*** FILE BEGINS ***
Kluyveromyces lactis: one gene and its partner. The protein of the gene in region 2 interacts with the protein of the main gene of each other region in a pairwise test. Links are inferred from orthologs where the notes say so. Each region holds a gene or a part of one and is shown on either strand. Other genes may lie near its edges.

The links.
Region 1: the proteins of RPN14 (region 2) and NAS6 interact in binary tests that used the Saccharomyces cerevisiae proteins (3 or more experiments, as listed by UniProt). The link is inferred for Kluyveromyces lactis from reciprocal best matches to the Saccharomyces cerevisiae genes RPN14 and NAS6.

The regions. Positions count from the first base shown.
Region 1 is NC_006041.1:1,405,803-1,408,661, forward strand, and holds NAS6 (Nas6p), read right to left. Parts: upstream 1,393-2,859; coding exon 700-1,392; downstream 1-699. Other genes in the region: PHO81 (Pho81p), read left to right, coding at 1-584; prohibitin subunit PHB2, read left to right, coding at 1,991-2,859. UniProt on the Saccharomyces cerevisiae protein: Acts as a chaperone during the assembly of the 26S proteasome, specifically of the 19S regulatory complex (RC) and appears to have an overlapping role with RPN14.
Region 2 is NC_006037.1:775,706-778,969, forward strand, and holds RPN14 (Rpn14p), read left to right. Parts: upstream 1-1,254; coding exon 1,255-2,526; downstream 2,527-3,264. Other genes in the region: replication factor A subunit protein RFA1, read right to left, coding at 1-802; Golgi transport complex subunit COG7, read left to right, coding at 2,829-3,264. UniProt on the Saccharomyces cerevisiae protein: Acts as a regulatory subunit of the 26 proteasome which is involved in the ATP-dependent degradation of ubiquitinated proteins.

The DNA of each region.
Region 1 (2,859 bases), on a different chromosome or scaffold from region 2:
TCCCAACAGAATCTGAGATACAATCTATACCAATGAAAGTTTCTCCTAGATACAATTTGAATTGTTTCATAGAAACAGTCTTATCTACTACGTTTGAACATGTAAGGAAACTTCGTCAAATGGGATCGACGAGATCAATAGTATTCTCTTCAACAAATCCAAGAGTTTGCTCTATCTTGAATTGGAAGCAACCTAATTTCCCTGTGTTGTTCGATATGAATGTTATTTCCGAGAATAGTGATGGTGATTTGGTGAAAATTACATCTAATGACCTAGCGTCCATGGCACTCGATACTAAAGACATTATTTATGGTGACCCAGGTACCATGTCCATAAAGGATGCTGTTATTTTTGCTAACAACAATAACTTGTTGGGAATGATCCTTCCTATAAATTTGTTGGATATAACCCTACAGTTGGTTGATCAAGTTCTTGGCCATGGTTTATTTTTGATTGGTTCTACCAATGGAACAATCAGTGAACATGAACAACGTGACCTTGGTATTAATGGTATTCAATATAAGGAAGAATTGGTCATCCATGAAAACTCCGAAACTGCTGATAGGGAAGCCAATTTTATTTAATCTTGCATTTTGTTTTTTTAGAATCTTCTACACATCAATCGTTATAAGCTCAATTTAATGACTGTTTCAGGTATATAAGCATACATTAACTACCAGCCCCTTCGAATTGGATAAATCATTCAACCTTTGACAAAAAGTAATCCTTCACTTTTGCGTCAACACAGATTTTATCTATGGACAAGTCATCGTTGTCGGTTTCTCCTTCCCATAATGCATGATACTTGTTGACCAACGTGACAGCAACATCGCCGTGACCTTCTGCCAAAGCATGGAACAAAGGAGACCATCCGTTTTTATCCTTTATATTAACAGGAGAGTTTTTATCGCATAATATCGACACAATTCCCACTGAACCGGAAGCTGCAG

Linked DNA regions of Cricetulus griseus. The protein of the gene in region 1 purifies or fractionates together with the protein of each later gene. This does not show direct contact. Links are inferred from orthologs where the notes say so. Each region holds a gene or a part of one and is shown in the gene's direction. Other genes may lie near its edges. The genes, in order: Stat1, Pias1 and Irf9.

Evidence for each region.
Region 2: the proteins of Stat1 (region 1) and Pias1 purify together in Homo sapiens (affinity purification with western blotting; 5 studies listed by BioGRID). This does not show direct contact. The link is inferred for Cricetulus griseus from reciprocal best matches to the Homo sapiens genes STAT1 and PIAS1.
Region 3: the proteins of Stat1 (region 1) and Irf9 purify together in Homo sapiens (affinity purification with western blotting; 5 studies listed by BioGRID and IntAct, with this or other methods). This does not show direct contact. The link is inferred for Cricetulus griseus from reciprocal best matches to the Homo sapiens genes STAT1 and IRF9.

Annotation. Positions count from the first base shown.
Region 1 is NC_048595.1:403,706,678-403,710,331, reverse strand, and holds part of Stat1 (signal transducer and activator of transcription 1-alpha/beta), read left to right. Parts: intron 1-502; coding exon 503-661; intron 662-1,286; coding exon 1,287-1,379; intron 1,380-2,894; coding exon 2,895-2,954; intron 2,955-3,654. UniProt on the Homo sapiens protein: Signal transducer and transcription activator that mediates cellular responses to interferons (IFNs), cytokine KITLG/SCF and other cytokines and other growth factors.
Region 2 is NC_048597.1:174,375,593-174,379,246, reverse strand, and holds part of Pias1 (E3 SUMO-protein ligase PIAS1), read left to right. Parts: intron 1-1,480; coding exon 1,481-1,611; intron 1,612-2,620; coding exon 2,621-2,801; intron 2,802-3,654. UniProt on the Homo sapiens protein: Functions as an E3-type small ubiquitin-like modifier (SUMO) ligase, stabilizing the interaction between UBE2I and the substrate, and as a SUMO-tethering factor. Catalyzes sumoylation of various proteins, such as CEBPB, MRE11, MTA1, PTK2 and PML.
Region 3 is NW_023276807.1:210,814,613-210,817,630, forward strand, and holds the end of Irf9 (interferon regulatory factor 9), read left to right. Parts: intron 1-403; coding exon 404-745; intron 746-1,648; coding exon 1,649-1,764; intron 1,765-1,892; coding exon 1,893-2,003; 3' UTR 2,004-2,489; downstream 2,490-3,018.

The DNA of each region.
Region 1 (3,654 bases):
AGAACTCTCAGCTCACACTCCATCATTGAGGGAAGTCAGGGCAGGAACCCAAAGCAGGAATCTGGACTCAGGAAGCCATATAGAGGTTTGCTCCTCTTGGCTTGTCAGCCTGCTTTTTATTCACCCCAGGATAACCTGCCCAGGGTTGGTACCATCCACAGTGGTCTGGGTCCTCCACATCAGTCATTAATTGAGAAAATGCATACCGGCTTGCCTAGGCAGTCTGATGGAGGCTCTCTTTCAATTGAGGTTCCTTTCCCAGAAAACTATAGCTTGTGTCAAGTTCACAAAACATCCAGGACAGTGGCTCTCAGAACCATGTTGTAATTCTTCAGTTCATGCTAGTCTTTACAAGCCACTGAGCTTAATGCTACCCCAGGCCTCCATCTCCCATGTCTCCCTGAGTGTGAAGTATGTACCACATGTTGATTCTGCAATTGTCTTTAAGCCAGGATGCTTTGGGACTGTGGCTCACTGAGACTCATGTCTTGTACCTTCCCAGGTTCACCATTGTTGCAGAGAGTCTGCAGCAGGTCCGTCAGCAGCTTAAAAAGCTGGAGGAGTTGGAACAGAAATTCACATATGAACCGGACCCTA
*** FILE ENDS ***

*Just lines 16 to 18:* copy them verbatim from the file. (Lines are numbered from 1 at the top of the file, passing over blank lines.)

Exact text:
Region 2 is NC_048597.1:174,375,593-174,379,246, reverse strand, and holds part of Pias1 (E3 SUMO-protein ligase PIAS1), read left to right. Parts: intron 1-1,480; coding exon 1,481-1,611; intron 1,612-2,620; coding exon 2,621-2,801; intron 2,802-3,654. UniProt on the Homo sapiens protein: Functions as an E3-type small ubiquitin-like modifier (SUMO) ligase, stabilizing the interaction between UBE2I and the substrate, and as a SUMO-tethering factor. Catalyzes sumoylation of various proteins, such as CEBPB, MRE11, MTA1, PTK2 and PML.
Region 3 is NW_023276807.1:210,814,613-210,817,630, forward strand, and holds the end of Irf9 (interferon regulatory factor 9), read left to right. Parts: intron 1-403; coding exon 404-745; intron 746-1,648; coding exon 1,649-1,764; intron 1,765-1,892; coding exon 1,893-2,003; 3' UTR 2,004-2,489; downstream 2,490-3,018.

The DNA of each region.